Cheryl Gochis: [00:03:43.98] When we relocated to Waco, I worked at a smaller bank here in central Texas, extra co-banks, and had the opportunity to work in a much smaller HR function, but still got to use a lot of those skills just for a smaller population and for a population that hadn’t had some of the learning pieces that we had done. Some of the, the other pieces that we worked on. After being there seven years, my alma mater, of course, is Baylor, and I was, really, I met often with the Vice President of Human Resources at Baylor at that point. We were both working to change our organizations, to help further our HR organizations. And so he had approached me about joining the HR team at Baylor and I did. And shortly after I got there, he left. And so I after, after a few transitions, I ultimately became the CHRO at Baylor and have been there now six years. And so I think throughout that, you know, started, started in an organization that had lots of different aspects of HR to watch and to see and experience and then have, have also been, tried to be anyway agile enough to apply that experience in different environments.

Jessica Miller-Merrell: [00:05:10.69] How does the CHRO role change how company leadership works with HR or vice versa? Do you, do you see a difference in being the CHRO versus like an HR Director at a company?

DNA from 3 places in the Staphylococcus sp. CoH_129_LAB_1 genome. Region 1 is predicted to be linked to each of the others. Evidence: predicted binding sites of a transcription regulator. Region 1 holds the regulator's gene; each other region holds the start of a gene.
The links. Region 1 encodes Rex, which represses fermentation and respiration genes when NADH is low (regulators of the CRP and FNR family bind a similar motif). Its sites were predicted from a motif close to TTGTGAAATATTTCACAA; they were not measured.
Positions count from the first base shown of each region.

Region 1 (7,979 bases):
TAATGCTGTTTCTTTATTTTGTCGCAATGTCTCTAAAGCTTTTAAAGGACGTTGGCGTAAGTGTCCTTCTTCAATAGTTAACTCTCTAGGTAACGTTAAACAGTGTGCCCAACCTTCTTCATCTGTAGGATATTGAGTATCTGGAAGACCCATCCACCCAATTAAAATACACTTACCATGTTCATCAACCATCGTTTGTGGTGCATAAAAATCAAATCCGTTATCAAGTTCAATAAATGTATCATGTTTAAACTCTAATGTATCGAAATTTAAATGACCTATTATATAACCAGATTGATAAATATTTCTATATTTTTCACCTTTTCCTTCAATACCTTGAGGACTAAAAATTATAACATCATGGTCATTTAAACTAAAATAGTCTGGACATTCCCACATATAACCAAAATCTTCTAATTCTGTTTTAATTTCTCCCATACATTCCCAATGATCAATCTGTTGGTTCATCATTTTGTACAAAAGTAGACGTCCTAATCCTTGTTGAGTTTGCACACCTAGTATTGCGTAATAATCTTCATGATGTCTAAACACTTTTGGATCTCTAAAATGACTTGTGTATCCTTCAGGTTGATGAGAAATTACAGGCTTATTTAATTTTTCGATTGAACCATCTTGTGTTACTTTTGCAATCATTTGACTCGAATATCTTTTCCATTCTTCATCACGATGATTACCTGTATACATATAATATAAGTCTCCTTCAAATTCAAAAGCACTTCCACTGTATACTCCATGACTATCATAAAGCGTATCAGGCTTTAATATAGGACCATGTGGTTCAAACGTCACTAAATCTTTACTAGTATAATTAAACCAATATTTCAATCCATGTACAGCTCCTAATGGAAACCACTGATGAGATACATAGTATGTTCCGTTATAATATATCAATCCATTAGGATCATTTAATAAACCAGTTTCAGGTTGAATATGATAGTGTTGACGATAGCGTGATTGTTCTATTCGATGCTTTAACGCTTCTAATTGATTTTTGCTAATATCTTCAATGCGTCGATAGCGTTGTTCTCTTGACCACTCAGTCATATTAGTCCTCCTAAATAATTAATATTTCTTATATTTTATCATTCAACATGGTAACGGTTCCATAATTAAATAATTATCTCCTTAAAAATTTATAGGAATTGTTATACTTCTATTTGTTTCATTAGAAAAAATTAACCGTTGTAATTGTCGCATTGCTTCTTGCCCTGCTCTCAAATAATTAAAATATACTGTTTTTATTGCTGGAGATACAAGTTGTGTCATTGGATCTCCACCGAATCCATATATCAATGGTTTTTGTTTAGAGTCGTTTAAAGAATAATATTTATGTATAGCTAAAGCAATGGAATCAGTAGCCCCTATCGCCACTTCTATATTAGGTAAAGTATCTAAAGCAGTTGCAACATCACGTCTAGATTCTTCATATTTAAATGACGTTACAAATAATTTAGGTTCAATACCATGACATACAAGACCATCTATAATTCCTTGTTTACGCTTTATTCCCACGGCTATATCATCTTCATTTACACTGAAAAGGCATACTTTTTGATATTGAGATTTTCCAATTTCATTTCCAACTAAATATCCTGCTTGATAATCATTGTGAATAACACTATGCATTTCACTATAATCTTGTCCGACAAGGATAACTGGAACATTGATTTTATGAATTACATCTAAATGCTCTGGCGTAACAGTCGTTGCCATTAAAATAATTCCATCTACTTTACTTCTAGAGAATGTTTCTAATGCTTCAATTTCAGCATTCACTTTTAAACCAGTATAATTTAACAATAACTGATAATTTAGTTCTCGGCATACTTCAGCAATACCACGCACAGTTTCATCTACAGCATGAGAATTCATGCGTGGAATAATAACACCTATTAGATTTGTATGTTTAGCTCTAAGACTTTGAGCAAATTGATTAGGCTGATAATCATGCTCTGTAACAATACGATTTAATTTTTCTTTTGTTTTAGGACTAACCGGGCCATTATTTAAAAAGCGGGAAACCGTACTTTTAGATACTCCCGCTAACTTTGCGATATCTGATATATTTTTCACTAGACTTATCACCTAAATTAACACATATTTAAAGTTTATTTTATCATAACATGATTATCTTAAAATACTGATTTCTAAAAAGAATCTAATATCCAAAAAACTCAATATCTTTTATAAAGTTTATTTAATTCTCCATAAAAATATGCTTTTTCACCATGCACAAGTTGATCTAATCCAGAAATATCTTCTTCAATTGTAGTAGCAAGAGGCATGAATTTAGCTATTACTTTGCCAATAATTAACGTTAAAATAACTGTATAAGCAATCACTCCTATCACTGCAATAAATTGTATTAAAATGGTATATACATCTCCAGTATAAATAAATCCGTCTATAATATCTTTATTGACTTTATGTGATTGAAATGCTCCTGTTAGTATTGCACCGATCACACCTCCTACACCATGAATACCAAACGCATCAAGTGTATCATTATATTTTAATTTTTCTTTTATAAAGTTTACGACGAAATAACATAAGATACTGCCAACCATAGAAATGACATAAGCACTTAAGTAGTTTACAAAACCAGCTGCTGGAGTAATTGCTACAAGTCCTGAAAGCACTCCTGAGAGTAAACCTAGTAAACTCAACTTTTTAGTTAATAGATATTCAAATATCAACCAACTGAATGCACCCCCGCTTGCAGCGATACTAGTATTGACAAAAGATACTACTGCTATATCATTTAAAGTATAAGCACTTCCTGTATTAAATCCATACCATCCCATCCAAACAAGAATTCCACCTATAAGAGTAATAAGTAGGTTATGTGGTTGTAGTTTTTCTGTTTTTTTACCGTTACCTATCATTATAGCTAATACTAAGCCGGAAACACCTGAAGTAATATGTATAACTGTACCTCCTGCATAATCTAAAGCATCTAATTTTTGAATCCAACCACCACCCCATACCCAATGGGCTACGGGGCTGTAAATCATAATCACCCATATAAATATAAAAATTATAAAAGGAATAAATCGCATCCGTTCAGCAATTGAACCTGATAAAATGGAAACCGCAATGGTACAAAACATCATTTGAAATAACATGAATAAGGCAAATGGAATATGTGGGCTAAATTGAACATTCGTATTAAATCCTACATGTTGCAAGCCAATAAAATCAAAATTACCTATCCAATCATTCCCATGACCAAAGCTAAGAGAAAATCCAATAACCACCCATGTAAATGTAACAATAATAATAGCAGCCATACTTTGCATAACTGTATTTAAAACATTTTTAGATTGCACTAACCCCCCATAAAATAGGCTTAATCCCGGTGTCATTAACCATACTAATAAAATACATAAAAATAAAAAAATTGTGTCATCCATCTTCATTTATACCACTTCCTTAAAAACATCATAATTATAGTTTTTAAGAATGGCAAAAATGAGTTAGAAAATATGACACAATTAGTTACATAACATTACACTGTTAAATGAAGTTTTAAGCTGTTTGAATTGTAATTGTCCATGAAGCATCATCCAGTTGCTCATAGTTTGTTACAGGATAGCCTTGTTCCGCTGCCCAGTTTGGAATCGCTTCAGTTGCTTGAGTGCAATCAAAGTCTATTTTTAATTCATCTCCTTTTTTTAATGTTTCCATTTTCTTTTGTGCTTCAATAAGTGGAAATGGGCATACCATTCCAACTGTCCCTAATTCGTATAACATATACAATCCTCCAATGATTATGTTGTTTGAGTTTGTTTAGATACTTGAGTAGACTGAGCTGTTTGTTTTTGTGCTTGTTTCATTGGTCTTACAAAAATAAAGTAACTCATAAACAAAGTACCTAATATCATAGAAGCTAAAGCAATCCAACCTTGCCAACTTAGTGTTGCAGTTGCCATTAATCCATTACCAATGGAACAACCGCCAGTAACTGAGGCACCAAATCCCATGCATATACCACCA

Cheryl Gochis: [00:05:22.54] Yeah, you know, in my experience, the, the CHRO role has always been one that has, has really been joined with, with company leadership. And I think that’s a byproduct of I’ve worked at organizations where the part of the mission of each organization I’ve worked at is the incredible resource that people are. And so have never really seen a sense of, well, leadership’s going to do something and we should, we should have asked HR about this. Or man, that would have been great if we would have done that. I mean, there’s always been, for lack of a better word, a seat at the table for, for HR. And so I think that’s something that I have tried to never take for granted, because when you are in that CHRO role to understand that you are not somebody who just occasionally speaks into leadership, but you’re part of an overall leadership team is really critical to job satisfaction, I think, for this CHRO and also better programs and better workplaces for, for all of the people that work at your organization.